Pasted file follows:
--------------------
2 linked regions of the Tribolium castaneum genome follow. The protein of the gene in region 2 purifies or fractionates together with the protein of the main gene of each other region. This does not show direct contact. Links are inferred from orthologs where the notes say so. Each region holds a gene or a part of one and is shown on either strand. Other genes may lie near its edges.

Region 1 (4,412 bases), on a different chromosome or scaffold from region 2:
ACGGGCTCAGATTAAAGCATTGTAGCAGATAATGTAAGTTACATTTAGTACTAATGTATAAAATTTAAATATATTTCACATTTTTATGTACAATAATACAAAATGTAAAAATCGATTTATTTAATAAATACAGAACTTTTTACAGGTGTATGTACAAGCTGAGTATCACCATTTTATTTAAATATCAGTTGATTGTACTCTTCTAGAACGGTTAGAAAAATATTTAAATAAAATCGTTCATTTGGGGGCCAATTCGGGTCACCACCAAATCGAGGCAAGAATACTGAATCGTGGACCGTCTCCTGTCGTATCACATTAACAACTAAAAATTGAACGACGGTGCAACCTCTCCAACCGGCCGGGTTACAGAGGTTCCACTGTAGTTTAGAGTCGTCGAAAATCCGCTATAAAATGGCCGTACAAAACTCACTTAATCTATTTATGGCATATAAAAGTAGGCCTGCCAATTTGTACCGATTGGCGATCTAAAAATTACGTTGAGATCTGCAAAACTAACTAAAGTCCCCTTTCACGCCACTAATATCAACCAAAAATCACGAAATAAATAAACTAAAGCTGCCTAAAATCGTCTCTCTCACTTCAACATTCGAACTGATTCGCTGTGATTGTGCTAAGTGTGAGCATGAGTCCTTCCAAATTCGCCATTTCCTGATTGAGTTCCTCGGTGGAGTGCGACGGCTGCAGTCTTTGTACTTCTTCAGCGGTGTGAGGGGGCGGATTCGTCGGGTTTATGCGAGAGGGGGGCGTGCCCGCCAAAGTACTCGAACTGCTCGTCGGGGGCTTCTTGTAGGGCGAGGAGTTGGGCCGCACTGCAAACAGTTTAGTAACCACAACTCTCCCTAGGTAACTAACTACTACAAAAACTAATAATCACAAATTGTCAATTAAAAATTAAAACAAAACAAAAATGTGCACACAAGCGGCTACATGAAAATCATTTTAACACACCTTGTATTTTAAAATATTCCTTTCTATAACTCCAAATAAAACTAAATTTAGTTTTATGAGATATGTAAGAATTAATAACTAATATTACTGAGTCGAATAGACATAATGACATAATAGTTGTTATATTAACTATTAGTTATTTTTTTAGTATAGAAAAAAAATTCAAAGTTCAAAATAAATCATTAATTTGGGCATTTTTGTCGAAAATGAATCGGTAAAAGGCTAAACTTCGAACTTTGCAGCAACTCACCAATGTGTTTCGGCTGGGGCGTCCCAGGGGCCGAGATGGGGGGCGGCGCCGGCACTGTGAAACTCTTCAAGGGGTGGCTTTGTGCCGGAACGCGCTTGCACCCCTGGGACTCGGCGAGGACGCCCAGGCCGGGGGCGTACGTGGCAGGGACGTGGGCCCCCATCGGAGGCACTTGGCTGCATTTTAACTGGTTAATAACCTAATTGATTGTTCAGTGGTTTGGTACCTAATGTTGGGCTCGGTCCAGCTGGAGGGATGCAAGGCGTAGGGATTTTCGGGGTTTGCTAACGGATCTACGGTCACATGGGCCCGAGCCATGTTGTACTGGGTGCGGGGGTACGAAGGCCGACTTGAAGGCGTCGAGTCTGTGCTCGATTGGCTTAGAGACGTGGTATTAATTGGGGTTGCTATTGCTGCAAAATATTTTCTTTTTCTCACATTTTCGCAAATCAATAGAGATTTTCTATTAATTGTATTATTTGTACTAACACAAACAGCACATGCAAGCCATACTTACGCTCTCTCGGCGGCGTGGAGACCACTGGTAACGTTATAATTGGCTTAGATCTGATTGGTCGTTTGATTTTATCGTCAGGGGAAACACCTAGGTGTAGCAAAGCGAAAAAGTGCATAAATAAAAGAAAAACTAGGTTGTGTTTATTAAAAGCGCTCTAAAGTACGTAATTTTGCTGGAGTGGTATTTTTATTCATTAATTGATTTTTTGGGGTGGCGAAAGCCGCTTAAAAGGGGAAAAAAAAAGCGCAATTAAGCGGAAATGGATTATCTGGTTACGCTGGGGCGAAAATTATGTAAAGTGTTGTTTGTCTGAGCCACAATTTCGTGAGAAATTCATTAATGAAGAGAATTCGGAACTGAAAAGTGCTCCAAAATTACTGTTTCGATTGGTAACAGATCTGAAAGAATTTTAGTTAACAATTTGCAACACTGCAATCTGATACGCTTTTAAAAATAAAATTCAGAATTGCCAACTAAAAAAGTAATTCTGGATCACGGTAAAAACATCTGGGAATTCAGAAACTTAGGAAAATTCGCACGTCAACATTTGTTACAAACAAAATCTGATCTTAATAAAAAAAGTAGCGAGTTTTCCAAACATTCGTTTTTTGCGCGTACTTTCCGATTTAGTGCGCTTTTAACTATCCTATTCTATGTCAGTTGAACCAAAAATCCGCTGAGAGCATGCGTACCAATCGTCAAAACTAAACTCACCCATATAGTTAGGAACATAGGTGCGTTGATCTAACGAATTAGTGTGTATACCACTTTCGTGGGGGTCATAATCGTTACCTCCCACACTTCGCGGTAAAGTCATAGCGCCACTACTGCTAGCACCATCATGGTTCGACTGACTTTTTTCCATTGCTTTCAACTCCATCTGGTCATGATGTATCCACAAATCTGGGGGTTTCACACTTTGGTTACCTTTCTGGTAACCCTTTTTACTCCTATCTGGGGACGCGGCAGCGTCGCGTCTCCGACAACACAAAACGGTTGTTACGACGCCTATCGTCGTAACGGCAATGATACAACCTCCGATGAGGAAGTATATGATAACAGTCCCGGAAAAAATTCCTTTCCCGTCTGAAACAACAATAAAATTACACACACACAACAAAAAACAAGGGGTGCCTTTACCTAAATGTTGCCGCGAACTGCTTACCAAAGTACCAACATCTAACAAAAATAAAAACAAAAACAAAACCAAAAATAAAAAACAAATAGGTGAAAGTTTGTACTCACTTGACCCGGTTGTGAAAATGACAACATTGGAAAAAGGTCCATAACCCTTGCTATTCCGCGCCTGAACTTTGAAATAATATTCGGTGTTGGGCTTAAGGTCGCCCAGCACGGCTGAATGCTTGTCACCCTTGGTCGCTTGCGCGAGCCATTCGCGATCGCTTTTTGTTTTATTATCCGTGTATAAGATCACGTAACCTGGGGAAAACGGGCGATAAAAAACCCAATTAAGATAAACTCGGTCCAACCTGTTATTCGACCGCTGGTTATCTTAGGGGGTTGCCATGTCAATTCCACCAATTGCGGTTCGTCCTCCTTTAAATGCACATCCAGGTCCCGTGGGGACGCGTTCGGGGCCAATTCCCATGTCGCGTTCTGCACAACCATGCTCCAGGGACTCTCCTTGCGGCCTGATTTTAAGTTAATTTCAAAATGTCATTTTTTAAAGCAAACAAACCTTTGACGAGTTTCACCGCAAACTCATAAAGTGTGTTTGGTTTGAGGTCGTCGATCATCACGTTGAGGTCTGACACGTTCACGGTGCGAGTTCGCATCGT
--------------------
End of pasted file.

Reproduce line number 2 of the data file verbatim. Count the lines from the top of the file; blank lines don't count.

Region 1 (4,412 bases), on a different chromosome or scaffold from region 2: